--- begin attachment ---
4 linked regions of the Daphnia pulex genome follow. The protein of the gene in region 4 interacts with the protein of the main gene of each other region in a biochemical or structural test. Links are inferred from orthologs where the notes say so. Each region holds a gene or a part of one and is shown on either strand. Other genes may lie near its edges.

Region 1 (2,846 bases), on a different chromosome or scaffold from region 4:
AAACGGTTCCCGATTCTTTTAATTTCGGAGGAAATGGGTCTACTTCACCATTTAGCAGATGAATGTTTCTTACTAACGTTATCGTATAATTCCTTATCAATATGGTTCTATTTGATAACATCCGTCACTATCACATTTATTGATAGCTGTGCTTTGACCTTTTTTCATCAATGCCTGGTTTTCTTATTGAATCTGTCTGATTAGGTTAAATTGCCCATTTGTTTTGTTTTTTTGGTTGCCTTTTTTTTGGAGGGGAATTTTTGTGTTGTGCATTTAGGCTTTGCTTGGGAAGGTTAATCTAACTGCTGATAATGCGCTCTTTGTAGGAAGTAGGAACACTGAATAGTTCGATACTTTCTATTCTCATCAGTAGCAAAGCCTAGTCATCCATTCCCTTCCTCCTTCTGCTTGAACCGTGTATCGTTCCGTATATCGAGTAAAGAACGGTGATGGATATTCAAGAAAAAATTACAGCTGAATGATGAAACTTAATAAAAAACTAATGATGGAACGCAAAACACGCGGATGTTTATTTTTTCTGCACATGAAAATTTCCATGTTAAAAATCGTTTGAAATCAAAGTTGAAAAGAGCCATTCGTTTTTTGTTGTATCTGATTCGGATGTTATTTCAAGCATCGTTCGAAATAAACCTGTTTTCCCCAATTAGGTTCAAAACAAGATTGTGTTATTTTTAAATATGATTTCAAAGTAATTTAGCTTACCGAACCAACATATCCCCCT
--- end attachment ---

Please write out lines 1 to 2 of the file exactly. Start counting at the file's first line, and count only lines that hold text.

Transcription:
4 linked regions of the Daphnia pulex genome follow. The protein of the gene in region 4 interacts with the protein of the main gene of each other region in a biochemical or structural test. Links are inferred from orthologs where the notes say so. Each region holds a gene or a part of one and is shown on either strand. Other genes may lie near its edges.

Region 1 (2,846 bases), on a different chromosome or scaffold from region 4: